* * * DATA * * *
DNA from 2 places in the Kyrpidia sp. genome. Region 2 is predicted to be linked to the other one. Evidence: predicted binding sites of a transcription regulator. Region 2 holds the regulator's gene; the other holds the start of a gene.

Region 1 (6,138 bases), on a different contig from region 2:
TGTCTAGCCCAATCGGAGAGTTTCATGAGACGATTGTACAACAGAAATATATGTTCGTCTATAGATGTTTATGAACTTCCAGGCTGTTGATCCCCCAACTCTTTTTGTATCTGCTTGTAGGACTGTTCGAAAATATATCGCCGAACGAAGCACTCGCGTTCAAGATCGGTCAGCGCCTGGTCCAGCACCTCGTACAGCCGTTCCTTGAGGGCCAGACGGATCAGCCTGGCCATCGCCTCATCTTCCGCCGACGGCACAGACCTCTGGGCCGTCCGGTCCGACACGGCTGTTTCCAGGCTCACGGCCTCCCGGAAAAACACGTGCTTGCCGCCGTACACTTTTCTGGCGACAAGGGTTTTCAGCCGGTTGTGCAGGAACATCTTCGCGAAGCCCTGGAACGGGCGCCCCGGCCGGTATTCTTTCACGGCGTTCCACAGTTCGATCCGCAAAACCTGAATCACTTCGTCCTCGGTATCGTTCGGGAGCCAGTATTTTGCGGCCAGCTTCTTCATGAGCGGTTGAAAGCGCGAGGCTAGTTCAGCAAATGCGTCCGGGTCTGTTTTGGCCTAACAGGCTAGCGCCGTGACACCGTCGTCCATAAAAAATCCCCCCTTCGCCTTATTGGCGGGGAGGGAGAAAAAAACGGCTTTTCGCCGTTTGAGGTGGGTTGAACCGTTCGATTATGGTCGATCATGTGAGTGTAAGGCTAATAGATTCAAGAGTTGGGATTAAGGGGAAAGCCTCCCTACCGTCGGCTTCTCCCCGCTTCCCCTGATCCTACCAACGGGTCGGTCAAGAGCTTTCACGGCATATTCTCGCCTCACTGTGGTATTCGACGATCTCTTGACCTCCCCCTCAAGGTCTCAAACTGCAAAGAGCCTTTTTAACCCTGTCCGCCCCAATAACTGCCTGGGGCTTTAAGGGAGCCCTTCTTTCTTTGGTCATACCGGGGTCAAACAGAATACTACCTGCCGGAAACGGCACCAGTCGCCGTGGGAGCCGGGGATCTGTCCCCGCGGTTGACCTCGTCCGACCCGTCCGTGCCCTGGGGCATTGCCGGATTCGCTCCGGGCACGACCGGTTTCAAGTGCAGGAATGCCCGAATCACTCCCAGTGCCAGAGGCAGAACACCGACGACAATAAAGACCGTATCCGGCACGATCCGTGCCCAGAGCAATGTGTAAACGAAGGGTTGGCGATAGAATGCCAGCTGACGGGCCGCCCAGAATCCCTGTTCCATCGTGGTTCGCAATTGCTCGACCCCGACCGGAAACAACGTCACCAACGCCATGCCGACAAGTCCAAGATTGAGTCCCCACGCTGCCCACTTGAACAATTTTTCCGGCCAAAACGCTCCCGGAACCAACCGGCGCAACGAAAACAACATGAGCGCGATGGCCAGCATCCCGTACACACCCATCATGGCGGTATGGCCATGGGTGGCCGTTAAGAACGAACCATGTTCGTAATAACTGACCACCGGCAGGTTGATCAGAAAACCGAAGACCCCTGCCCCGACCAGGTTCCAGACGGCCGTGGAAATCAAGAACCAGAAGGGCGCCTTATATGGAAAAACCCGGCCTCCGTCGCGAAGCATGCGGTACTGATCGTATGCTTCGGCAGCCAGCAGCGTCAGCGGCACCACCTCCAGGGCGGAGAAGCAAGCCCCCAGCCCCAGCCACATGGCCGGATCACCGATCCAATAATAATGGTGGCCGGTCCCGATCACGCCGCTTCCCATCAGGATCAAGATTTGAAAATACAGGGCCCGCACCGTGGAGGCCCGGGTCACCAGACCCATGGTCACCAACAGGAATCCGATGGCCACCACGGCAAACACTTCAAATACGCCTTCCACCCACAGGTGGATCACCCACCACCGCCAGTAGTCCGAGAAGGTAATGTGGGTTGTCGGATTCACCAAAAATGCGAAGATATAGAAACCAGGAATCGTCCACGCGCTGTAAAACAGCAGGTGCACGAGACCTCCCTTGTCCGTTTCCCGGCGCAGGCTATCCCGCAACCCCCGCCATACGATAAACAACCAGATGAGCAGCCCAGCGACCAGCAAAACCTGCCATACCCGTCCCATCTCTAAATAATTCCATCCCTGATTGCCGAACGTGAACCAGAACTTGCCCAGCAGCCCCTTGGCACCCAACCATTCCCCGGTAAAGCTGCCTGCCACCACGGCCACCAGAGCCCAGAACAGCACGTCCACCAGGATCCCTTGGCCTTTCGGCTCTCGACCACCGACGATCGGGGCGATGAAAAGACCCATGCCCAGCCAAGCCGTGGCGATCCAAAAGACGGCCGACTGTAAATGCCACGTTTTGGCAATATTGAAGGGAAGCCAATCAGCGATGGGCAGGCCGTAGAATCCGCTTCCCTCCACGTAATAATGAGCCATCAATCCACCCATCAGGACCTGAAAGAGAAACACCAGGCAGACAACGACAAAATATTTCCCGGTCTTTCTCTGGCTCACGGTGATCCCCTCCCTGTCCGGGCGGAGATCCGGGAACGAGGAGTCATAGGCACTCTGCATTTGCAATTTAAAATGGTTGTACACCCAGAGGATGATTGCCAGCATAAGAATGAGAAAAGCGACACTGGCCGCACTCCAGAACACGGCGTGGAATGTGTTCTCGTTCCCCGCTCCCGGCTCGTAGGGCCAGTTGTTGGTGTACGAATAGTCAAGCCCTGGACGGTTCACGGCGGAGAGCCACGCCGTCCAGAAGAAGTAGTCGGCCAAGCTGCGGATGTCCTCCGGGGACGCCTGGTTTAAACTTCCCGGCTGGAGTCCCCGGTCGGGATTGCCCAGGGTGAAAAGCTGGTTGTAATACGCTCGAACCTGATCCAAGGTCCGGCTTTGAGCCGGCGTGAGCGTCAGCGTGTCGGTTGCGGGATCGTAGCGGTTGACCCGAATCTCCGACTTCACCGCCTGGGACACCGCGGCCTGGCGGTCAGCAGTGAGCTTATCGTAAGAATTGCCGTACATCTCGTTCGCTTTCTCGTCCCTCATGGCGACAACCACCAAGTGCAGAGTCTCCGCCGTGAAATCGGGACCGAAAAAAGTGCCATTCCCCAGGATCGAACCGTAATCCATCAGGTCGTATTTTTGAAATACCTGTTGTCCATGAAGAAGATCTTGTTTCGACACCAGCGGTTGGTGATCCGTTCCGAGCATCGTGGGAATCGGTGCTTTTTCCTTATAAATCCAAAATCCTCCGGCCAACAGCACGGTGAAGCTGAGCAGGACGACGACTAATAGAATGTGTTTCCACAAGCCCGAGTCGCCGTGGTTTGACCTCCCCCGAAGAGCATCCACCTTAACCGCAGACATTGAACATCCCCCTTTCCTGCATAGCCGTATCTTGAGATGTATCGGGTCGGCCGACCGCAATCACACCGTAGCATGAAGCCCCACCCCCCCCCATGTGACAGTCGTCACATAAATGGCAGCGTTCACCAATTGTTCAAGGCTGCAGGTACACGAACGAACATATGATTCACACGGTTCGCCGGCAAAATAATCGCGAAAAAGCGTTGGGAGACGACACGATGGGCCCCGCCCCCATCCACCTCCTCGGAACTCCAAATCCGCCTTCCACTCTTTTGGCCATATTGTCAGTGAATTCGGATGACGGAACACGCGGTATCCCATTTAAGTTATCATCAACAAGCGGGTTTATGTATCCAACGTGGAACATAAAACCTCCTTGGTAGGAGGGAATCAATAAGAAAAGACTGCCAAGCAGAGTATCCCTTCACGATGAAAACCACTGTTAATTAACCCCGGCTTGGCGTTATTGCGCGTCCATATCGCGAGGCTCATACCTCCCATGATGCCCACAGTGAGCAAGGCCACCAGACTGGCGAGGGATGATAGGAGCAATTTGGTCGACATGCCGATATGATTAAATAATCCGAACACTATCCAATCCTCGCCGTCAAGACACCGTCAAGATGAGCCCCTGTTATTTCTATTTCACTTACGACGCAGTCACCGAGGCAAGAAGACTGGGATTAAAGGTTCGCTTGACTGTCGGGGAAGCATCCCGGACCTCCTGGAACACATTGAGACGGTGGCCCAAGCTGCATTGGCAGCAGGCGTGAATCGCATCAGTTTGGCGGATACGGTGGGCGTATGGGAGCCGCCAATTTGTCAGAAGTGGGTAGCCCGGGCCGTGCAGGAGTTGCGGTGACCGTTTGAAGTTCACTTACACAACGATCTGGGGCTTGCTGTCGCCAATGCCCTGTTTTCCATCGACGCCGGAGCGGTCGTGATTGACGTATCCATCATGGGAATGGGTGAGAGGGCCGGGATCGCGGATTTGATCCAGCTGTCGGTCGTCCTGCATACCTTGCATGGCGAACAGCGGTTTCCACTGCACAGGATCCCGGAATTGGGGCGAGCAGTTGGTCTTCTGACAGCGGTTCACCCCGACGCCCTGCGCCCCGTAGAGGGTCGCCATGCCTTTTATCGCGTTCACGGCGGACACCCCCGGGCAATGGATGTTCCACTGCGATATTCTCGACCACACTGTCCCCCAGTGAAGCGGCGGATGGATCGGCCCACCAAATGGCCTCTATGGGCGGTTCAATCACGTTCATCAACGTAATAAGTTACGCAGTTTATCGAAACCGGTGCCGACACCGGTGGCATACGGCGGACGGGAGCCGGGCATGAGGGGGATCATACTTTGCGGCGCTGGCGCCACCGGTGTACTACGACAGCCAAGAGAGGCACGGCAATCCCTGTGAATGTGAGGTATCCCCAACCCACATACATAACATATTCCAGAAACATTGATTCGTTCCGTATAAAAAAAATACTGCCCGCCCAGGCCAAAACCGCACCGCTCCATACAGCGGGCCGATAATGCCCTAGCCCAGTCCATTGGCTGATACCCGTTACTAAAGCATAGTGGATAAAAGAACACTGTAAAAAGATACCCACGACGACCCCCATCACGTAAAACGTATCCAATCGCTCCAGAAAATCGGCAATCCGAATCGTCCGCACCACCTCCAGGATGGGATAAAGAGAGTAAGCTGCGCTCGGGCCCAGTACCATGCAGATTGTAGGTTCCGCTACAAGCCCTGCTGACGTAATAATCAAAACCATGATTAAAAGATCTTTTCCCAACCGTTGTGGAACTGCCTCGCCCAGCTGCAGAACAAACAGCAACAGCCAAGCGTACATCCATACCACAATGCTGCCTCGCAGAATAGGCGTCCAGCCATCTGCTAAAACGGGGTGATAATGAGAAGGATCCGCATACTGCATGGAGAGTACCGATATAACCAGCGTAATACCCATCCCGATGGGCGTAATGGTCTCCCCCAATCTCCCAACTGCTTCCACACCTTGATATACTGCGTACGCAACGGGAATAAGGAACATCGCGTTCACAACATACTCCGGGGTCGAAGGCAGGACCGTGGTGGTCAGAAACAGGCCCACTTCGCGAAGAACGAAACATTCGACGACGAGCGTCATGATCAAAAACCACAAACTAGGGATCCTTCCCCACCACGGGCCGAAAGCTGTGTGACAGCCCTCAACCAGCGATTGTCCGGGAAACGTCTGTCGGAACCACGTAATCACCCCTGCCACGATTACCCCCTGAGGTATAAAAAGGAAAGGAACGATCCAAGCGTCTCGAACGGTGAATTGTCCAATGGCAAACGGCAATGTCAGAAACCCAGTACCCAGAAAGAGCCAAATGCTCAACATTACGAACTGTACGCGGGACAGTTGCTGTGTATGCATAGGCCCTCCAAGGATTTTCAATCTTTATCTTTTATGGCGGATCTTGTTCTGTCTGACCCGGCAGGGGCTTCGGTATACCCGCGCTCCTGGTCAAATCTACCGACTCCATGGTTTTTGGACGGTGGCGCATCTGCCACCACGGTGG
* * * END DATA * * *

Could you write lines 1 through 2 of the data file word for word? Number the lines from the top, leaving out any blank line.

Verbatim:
DNA from 2 places in the Kyrpidia sp. genome. Region 2 is predicted to be linked to the other one. Evidence: predicted binding sites of a transcription regulator. Region 2 holds the regulator's gene; the other holds the start of a gene.

Region 1 (6,138 bases), on a different contig from region 2: